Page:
Ascension History

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Ascension is blessed with a long, impressive history, dating from 1838 when Ezekiel Gear, chaplain from Ft. Snelling, conducted the first Episcopal service in the wilderness that was to become Stillwater. Ascension began its first regular services in 1846, three years before Minnesota was recognized as a territory and 12 years before it became a state.

Ascension’s history is interwoven with individuals whose names are recognized throughout Minnesota. The Rev. James Lloyd Breck, founder of St. Paul’s Breck School, laid the cornerstone for a church to be known as Ascension on Ascension Day, 1851, at Second Street just north of today’s Lowell Inn on a site donated by John McKusick. Bishop Henry Benjamin Whipple, elected in 1859 to lead the Diocese of Minnesota, first visited “The Episcopal Church of the Ascension” in 1860. In 1875, he consecrated a newer church at the present Ascension site.

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Twelve years later, on Easter Day, April 10, 1887, parishioners celebrated the complete restoration of that church and its new pipe organ, installed and paid for with $1,500 accumulated by women of the church, plus a $500 note.

Rejoicing was short lived, however. That night, the church was struck by lightning and burned to the ground. A new building, begun that summer with red brick manufactured in Stillwater, was dedicated exactly one year later, on Easter Day, 1888.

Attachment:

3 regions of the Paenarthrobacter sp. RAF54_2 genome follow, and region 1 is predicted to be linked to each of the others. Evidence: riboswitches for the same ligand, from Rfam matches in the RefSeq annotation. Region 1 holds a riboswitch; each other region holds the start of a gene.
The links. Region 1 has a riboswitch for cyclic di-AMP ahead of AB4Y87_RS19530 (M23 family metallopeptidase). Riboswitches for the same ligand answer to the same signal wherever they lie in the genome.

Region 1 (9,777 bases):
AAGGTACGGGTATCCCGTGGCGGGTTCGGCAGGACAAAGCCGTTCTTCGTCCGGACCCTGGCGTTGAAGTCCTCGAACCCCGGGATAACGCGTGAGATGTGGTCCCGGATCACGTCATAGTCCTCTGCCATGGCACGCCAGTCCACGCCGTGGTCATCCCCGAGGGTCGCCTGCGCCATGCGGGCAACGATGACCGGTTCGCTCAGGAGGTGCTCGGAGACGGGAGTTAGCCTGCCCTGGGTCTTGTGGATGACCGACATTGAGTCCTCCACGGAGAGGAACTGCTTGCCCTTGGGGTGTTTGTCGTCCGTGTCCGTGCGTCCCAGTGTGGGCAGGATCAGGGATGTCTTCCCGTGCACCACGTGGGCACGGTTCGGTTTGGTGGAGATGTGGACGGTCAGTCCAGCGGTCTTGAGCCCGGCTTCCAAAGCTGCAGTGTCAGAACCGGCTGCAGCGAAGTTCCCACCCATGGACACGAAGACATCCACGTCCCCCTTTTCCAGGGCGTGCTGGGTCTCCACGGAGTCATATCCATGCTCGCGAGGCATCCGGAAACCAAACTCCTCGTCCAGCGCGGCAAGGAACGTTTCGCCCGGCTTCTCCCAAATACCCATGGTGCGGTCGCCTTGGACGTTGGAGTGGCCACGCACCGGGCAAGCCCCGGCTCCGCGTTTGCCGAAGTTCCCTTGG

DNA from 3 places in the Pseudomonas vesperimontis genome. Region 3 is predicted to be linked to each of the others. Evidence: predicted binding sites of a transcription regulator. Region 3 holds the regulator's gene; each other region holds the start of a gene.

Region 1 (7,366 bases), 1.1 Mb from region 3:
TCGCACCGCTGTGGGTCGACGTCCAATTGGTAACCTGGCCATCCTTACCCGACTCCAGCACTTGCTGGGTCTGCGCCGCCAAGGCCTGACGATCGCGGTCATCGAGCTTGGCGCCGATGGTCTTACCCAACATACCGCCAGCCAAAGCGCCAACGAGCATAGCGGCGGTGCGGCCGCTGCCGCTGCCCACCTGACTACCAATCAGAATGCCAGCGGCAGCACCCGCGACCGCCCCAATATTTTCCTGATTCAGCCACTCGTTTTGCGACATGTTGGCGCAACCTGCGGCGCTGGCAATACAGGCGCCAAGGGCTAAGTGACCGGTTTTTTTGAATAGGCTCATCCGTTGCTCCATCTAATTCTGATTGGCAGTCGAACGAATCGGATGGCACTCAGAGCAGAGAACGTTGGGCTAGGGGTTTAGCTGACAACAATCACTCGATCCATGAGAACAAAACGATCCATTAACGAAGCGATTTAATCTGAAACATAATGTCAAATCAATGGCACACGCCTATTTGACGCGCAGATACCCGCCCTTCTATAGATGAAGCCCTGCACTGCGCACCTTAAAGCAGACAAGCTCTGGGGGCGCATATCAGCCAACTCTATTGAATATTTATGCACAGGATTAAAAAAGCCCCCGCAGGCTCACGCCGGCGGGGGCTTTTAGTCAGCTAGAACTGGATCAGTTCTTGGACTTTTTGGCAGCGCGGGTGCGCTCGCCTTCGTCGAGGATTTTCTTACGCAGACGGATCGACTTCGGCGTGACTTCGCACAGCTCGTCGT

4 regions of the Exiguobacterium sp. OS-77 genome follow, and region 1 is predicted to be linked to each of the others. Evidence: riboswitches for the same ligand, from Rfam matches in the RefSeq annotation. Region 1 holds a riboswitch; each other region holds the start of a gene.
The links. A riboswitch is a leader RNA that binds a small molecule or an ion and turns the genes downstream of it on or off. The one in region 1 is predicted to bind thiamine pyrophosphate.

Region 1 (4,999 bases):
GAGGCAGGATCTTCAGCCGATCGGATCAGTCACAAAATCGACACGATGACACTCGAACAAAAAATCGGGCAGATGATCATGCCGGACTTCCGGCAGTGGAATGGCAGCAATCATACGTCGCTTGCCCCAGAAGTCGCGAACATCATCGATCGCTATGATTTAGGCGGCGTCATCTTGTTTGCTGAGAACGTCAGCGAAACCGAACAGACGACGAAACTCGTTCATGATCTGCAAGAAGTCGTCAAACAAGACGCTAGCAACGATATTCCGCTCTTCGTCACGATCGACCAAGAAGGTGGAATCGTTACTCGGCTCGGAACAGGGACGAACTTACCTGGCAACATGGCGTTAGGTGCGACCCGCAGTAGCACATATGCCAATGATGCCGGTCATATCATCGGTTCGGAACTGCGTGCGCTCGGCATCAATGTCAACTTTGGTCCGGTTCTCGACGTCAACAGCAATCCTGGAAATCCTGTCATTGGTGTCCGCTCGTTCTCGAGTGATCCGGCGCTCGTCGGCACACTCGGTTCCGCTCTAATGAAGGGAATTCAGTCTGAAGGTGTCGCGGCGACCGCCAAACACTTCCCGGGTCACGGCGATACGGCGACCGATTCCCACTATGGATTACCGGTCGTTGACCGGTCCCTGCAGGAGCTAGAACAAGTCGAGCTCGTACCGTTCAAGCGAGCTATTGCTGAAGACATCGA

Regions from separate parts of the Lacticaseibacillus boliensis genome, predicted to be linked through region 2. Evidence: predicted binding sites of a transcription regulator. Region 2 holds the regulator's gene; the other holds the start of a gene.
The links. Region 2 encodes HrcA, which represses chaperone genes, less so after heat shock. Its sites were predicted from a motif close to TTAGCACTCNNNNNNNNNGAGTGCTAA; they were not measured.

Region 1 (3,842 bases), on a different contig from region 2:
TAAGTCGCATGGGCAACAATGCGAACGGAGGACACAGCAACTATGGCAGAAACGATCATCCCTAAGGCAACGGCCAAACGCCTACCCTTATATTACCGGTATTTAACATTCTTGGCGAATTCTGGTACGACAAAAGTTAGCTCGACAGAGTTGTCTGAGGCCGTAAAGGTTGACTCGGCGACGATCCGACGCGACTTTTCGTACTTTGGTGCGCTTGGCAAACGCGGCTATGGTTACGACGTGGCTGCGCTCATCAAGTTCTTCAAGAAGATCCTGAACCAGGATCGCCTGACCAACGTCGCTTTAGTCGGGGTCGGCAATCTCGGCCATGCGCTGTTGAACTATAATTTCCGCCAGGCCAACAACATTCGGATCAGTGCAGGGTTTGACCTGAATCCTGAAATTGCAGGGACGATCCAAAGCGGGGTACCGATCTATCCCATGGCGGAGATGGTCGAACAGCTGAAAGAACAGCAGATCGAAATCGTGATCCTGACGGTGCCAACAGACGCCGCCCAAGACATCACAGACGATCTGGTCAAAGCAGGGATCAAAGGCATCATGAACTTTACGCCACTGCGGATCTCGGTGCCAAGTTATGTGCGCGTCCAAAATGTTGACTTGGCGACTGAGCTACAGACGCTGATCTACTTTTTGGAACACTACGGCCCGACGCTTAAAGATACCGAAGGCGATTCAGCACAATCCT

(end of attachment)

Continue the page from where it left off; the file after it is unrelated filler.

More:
Only three items were saved from the 1887 fire – a stone font from the original church, a brass eagle, and the lectern Bible. The stone font, an earlier gift shipped from the east by riverboat, is now in the Margaret Rivers chapel. A new organ, purchased through wise planning and hard work, was installed in the new church, as were the Tiffany stained-glass windows, an altar, pulpit, and other appointments, all given as memorials.

“This is such a sacred place,” the Rev. Thomas Phillips said in his sermon of May 15, 1988, commemorating the 100th anniversary of Ascension’s church building. “God’s spirit fills this place.”

Rev. Phillips continued, “We need to remind ourselves always that the Church is not primarily a building. It is people. But, with that said, we also need to remember that we have a need for sacred places – shrines as it were, set aside from the everyday world.”

Three windows, flanking the altar, were made by the famous Tiffany’s of New York and donated to Ascension in 1910 as memorials. Facing the altar, the Tiffany on the left shows The Education of Mary; in the center is The Ascension of Christ; and on the right, The Annunciation.

Tiffany’s charged $2,000 for the three, including transportation from New York. They are now priceless.